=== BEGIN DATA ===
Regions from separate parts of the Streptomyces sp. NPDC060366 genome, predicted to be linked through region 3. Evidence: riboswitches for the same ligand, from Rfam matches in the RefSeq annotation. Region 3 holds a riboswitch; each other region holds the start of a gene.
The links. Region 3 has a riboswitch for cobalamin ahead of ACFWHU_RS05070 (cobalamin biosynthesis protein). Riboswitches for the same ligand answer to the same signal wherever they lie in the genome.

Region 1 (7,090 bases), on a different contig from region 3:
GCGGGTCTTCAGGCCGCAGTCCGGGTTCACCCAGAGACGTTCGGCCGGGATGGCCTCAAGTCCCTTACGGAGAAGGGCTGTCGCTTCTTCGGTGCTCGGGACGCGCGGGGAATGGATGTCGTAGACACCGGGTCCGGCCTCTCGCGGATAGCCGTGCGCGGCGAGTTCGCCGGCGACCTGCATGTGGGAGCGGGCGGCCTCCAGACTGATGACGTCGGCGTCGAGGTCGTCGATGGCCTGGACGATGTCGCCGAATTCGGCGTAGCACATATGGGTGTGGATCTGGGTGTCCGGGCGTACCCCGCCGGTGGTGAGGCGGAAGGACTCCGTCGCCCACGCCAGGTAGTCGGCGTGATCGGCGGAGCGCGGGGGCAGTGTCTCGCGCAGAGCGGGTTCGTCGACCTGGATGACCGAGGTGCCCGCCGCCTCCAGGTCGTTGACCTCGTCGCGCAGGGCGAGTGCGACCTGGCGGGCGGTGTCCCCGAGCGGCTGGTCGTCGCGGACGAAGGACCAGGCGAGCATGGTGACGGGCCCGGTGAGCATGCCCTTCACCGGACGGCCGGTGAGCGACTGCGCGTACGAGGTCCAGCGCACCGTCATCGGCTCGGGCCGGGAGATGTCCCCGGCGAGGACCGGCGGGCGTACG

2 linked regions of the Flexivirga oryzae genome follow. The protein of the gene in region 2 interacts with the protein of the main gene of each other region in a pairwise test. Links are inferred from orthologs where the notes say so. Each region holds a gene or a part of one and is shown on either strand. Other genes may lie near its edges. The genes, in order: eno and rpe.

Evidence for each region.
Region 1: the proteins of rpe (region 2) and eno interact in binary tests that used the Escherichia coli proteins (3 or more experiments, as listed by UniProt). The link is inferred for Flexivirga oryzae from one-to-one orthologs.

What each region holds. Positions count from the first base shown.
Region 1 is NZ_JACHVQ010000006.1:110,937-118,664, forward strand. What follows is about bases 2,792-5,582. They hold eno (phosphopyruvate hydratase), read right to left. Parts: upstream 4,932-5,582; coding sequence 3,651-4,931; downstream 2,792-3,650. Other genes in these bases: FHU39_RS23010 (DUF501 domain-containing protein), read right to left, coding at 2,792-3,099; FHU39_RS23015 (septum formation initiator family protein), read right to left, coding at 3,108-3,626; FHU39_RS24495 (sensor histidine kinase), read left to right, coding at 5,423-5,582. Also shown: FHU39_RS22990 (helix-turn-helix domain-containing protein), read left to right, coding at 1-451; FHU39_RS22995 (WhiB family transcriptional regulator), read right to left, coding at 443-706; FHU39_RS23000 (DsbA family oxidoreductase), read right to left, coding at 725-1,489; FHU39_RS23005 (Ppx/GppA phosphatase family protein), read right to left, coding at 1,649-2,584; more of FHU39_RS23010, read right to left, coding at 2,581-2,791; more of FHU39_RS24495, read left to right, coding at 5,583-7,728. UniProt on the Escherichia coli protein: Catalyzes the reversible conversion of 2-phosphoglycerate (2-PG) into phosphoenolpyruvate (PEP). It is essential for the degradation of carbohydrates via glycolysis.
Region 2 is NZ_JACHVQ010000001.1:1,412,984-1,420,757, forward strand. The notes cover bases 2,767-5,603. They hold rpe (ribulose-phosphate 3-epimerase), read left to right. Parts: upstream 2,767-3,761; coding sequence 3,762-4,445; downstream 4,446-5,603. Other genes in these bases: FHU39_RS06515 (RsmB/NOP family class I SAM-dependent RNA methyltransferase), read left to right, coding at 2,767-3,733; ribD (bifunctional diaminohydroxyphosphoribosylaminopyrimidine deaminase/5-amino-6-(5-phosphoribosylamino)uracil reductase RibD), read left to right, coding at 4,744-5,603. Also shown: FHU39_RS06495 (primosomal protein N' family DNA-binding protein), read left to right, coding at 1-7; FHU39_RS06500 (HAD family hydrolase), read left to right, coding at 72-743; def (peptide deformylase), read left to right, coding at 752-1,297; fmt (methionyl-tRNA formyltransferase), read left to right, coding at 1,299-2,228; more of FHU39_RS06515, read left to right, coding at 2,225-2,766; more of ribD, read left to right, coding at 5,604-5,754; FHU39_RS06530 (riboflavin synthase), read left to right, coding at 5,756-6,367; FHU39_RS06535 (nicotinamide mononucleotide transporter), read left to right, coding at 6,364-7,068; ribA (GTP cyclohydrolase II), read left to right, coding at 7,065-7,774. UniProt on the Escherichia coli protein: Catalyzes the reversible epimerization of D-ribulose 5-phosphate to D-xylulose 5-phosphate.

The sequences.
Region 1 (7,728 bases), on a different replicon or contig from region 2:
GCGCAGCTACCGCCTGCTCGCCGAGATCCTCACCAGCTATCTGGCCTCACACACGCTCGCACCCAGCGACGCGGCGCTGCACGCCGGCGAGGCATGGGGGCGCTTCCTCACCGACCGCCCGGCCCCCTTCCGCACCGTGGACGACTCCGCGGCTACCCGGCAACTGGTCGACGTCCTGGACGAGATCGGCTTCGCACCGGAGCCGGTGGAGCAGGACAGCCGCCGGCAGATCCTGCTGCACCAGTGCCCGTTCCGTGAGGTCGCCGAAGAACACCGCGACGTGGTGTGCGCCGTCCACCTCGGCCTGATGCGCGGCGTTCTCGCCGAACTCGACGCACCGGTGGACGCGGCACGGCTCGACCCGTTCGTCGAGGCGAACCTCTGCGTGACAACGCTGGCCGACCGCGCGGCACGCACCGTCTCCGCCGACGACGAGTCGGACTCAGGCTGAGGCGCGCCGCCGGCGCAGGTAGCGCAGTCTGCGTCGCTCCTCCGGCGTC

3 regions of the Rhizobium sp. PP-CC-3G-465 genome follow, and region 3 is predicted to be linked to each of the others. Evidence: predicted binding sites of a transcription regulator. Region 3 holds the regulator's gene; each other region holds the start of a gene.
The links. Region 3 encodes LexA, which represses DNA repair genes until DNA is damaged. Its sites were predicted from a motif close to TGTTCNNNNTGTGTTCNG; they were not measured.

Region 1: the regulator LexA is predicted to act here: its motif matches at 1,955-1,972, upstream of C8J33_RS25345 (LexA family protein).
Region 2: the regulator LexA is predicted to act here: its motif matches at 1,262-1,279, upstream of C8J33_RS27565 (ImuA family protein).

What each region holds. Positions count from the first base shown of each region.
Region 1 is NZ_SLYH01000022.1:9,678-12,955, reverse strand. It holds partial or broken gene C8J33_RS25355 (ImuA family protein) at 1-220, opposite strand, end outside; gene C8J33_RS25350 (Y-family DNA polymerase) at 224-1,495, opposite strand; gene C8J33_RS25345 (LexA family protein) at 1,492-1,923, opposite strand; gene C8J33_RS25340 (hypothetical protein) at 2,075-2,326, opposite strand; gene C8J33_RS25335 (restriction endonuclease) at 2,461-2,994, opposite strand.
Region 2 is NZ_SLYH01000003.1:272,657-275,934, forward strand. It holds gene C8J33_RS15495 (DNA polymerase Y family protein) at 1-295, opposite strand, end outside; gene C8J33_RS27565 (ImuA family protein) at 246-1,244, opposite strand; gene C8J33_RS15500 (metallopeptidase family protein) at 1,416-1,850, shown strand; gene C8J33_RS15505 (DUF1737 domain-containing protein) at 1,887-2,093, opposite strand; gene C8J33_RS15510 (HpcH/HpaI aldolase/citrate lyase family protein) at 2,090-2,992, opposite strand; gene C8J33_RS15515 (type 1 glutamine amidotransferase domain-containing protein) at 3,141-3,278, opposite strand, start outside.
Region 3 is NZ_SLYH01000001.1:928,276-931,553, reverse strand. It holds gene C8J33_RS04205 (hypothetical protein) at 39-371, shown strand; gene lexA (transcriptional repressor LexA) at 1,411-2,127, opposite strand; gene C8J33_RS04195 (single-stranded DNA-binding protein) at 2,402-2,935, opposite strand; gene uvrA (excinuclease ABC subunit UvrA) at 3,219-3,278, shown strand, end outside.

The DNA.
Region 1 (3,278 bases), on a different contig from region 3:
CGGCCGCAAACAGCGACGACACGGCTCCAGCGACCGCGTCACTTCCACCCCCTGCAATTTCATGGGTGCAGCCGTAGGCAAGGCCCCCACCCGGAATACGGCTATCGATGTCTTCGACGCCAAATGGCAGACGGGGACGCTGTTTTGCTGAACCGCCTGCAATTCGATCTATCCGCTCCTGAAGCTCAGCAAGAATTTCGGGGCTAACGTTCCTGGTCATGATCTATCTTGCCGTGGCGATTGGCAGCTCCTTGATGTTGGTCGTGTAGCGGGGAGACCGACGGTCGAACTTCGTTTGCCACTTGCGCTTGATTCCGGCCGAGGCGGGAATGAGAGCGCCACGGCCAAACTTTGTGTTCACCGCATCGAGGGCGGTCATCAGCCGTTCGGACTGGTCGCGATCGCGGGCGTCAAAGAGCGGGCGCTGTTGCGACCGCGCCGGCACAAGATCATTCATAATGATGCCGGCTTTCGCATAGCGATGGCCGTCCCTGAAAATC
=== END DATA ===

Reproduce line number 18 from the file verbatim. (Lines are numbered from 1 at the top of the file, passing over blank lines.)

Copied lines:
What each region holds. Positions count from the first base shown of each region.